Performing under the name Cherokee Rose in the 1980s and '90s, Rose's debut release - Buckskin - existed in a sort of suspended-animation: issued as a small run cassette-only demo tape and sold at shows direct to a smattering of fans in 1993. No record label, no distribution. Rose doesn't own a cassette deck on which to play it today. In fact, Rose hadn't heard her earliest recordings in over fifteen years when she was approached with the idea to reissue them. 'I wrote 'Black Irish Indian' in 1980, and released it in 1993, but maybe the song's time and place is actually 2021,' Rose Moore intimates. Such staggering self-awareness and personal reflection should come as no surprise from an artist who has spent decades considering her personal identity, her place within her own various ancestral histories and how she is informed by these three seemingly-disparate backgrounds which unite within her own expression.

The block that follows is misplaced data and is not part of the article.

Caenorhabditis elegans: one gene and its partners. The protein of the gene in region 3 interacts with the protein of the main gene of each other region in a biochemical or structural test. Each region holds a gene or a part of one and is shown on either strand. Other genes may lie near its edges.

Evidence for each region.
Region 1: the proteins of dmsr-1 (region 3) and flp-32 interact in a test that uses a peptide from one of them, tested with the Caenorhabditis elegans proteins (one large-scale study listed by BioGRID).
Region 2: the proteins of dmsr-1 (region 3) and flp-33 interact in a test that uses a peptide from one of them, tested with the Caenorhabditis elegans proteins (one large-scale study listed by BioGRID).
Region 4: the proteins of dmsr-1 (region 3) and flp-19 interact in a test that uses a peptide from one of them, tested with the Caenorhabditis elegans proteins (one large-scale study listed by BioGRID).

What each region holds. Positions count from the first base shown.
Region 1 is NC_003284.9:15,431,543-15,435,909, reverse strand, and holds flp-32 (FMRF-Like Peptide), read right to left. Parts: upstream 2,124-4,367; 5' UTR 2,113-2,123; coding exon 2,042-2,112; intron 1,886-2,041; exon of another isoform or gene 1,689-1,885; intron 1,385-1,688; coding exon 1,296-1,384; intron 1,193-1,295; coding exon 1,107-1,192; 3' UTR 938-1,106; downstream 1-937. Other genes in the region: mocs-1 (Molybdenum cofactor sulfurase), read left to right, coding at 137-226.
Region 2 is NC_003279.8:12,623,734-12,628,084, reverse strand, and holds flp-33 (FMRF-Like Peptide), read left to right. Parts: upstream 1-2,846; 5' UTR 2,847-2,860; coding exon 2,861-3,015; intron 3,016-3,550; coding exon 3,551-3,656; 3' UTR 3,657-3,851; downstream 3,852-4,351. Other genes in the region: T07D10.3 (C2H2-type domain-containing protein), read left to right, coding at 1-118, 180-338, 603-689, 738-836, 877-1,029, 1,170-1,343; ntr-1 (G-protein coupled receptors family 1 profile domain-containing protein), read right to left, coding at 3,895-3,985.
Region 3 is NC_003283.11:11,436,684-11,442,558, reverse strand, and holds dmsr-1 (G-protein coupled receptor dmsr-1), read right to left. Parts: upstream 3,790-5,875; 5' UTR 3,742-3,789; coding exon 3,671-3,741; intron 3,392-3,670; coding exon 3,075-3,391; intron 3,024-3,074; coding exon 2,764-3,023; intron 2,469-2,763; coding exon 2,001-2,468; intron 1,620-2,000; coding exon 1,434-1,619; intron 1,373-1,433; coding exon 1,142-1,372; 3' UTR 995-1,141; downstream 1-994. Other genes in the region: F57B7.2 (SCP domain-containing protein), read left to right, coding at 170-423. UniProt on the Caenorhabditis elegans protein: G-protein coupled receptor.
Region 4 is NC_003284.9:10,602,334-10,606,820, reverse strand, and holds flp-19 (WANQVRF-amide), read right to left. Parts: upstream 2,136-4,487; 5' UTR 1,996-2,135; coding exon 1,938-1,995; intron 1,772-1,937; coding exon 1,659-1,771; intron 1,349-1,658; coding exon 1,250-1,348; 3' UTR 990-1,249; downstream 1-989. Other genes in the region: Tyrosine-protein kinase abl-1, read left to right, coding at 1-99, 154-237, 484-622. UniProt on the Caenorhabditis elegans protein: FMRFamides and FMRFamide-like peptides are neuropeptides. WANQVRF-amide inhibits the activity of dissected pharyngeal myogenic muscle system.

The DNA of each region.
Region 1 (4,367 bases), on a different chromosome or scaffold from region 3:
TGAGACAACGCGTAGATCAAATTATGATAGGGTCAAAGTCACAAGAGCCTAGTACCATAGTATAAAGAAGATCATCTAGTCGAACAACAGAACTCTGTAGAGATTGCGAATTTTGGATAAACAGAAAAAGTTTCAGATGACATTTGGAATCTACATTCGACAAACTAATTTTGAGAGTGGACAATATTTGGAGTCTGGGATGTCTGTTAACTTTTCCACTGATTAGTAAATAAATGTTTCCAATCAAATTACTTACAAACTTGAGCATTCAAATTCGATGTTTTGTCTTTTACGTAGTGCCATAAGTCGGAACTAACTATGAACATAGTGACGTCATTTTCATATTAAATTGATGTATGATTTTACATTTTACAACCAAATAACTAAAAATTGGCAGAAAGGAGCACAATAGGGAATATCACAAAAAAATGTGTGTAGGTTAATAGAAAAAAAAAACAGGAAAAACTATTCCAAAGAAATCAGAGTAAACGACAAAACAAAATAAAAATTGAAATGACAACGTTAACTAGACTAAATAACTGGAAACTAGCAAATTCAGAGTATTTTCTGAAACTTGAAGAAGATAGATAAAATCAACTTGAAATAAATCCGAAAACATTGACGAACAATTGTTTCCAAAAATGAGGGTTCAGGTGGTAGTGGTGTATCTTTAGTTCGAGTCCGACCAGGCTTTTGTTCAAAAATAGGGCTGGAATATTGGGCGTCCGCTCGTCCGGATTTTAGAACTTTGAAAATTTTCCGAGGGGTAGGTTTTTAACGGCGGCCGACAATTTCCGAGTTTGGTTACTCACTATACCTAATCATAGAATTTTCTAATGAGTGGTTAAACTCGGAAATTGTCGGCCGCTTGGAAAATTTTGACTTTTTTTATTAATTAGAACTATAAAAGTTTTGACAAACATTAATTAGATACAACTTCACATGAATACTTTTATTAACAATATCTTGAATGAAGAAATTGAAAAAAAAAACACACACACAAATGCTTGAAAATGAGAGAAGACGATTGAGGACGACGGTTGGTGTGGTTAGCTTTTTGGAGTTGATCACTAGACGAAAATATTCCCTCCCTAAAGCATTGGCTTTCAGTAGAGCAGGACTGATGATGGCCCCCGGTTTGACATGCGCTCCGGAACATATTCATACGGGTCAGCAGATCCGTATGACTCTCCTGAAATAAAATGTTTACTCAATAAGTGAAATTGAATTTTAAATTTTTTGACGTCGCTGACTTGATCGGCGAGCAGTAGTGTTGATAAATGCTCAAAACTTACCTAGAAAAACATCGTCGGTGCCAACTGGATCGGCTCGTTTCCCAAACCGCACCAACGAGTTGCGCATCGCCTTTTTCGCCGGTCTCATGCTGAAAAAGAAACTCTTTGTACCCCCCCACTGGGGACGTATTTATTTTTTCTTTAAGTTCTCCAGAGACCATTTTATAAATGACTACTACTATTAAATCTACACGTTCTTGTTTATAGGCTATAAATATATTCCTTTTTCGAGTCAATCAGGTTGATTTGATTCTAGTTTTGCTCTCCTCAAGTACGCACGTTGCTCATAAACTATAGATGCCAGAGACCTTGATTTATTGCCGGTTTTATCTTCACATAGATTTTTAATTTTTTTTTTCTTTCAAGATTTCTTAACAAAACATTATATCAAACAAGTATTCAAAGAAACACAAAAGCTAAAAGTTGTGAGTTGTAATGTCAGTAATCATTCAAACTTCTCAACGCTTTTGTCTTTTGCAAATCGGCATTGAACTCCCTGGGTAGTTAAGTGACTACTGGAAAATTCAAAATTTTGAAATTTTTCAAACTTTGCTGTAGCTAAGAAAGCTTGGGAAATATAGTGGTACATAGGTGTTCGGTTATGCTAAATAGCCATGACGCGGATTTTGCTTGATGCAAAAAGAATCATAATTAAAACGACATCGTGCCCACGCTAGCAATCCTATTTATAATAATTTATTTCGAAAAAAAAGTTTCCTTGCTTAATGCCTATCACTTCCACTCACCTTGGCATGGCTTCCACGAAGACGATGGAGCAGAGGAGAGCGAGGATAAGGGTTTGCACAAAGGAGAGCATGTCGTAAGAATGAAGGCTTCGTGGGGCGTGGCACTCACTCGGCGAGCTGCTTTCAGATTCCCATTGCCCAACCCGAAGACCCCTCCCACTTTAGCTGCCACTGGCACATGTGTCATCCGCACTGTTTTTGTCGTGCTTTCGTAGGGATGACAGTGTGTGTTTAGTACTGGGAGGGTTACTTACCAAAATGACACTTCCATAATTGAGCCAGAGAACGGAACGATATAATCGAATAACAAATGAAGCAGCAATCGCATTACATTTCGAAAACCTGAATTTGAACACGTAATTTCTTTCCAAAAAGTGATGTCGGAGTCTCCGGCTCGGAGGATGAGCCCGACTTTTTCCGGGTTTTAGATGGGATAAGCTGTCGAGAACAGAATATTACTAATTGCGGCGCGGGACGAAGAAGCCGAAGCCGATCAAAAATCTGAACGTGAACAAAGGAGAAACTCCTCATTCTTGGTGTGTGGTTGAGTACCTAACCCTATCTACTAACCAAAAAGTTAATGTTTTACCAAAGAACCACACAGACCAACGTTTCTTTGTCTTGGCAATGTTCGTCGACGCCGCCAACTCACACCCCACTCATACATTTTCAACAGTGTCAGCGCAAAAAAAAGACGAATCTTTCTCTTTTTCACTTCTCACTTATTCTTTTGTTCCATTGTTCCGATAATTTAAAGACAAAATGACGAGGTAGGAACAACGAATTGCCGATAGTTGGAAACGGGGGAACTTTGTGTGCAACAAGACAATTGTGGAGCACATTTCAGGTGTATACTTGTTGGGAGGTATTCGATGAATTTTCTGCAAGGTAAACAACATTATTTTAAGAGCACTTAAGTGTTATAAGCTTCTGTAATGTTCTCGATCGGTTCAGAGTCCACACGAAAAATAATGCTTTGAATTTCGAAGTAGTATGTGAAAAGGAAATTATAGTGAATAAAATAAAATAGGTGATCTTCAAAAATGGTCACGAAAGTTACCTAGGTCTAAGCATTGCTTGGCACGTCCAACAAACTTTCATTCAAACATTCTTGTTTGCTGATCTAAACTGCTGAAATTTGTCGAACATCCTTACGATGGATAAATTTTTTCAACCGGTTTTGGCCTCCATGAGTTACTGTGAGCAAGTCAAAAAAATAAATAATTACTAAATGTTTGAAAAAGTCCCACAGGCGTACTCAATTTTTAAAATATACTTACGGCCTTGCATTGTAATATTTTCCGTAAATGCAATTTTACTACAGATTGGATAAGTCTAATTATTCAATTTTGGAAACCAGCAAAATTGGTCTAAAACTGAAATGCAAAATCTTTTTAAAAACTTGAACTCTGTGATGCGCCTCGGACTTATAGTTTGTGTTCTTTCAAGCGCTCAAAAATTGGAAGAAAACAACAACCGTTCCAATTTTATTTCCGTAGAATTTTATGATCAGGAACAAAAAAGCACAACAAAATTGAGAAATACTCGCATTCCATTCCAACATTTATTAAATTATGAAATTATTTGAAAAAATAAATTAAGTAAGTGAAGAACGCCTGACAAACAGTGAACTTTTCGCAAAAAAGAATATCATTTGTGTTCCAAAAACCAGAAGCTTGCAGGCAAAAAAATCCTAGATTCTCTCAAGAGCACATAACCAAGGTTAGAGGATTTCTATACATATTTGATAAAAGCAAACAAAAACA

Where Buckskin acted as her first demo tape, by the time she went to record To All The Wild Horses a few years later, Rose was fully immersed in a music career. With some support and plays from reservation radio, and consistent touring of coffee shops, art spaces, native cultural events and niche music festivals. However mainstream success still eluded Cherokee Rose. Culturally, there seemed to be an impenetrable barrier from the place Rose was operating, and what at the time in the 90s was considered to be popular by the mainstream. As formats for how music is released and consumed changed over the decades, much of Rose's earliest recorded output was relegated to obscurity simply for the fact that it seemed to exist in a vacuum. Hearing the music that made up Buckskin and To All The Wild Horses today, Rose herself was transported back to the time and place in which the songs were written and recorded. The catharsis of discovering her cultural and racial identity coincided directly with the desire to express those experiences through songs.